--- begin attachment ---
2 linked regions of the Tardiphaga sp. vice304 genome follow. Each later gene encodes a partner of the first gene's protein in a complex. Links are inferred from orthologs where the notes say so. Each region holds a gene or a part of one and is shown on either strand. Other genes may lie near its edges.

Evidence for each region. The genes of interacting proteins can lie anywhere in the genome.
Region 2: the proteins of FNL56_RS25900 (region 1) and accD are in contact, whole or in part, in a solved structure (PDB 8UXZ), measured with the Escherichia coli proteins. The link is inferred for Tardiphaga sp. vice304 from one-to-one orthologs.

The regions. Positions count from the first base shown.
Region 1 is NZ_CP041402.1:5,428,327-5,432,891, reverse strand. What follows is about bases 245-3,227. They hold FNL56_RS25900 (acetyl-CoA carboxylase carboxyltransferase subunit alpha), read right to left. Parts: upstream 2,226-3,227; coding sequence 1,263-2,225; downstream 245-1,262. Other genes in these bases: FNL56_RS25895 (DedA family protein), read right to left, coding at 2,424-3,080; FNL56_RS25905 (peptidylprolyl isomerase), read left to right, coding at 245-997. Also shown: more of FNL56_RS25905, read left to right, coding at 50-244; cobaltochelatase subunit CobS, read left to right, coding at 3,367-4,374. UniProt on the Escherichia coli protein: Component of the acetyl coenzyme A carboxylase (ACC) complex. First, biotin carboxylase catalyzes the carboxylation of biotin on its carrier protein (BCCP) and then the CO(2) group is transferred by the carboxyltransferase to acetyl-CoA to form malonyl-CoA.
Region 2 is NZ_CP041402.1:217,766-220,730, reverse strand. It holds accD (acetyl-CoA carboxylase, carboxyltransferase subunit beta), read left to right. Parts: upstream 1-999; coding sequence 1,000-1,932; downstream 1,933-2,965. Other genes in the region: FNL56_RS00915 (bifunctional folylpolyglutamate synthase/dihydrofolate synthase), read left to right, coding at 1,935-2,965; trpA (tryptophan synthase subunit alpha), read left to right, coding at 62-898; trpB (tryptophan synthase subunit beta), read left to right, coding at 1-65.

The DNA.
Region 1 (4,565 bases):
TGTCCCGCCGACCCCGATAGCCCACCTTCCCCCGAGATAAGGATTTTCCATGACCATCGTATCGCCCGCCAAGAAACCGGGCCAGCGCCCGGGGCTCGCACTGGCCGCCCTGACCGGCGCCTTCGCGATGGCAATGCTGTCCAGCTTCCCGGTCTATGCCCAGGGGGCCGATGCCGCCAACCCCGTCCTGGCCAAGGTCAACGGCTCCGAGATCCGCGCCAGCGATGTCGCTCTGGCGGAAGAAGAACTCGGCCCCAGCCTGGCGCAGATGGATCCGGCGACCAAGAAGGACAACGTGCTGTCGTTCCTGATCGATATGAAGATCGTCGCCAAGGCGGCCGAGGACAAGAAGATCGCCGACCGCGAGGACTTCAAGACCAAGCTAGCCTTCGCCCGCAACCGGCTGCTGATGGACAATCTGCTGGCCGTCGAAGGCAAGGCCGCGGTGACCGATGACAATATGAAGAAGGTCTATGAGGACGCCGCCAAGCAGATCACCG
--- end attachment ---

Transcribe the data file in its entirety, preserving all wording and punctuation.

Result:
2 linked regions of the Tardiphaga sp. vice304 genome follow. Each later gene encodes a partner of the first gene's protein in a complex. Links are inferred from orthologs where the notes say so. Each region holds a gene or a part of one and is shown on either strand. Other genes may lie near its edges.

Evidence for each region. The genes of interacting proteins can lie anywhere in the genome.
Region 2: the proteins of FNL56_RS25900 (region 1) and accD are in contact, whole or in part, in a solved structure (PDB 8UXZ), measured with the Escherichia coli proteins. The link is inferred for Tardiphaga sp. vice304 from one-to-one orthologs.

The regions. Positions count from the first base shown.
Region 1 is NZ_CP041402.1:5,428,327-5,432,891, reverse strand. What follows is about bases 245-3,227. They hold FNL56_RS25900 (acetyl-CoA carboxylase carboxyltransferase subunit alpha), read right to left. Parts: upstream 2,226-3,227; coding sequence 1,263-2,225; downstream 245-1,262. Other genes in these bases: FNL56_RS25895 (DedA family protein), read right to left, coding at 2,424-3,080; FNL56_RS25905 (peptidylprolyl isomerase), read left to right, coding at 245-997. Also shown: more of FNL56_RS25905, read left to right, coding at 50-244; cobaltochelatase subunit CobS, read left to right, coding at 3,367-4,374. UniProt on the Escherichia coli protein: Component of the acetyl coenzyme A carboxylase (ACC) complex. First, biotin carboxylase catalyzes the carboxylation of biotin on its carrier protein (BCCP) and then the CO(2) group is transferred by the carboxyltransferase to acetyl-CoA to form malonyl-CoA.
Region 2 is NZ_CP041402.1:217,766-220,730, reverse strand. It holds accD (acetyl-CoA carboxylase, carboxyltransferase subunit beta), read left to right. Parts: upstream 1-999; coding sequence 1,000-1,932; downstream 1,933-2,965. Other genes in the region: FNL56_RS00915 (bifunctional folylpolyglutamate synthase/dihydrofolate synthase), read left to right, coding at 1,935-2,965; trpA (tryptophan synthase subunit alpha), read left to right, coding at 62-898; trpB (tryptophan synthase subunit beta), read left to right, coding at 1-65.

The DNA.
Region 1 (4,565 bases):
TGTCCCGCCGACCCCGATAGCCCACCTTCCCCCGAGATAAGGATTTTCCATGACCATCGTATCGCCCGCCAAGAAACCGGGCCAGCGCCCGGGGCTCGCACTGGCCGCCCTGACCGGCGCCTTCGCGATGGCAATGCTGTCCAGCTTCCCGGTCTATGCCCAGGGGGCCGATGCCGCCAACCCCGTCCTGGCCAAGGTCAACGGCTCCGAGATCCGCGCCAGCGATGTCGCTCTGGCGGAAGAAGAACTCGGCCCCAGCCTGGCGCAGATGGATCCGGCGACCAAGAAGGACAACGTGCTGTCGTTCCTGATCGATATGAAGATCGTCGCCAAGGCGGCCGAGGACAAGAAGATCGCCGACCGCGAGGACTTCAAGACCAAGCTAGCCTTCGCCCGCAACCGGCTGCTGATGGACAATCTGCTGGCCGTCGAAGGCAAGGCCGCGGTGACCGATGACAATATGAAGAAGGTCTATGAGGACGCCGCCAAGCAGATCACCG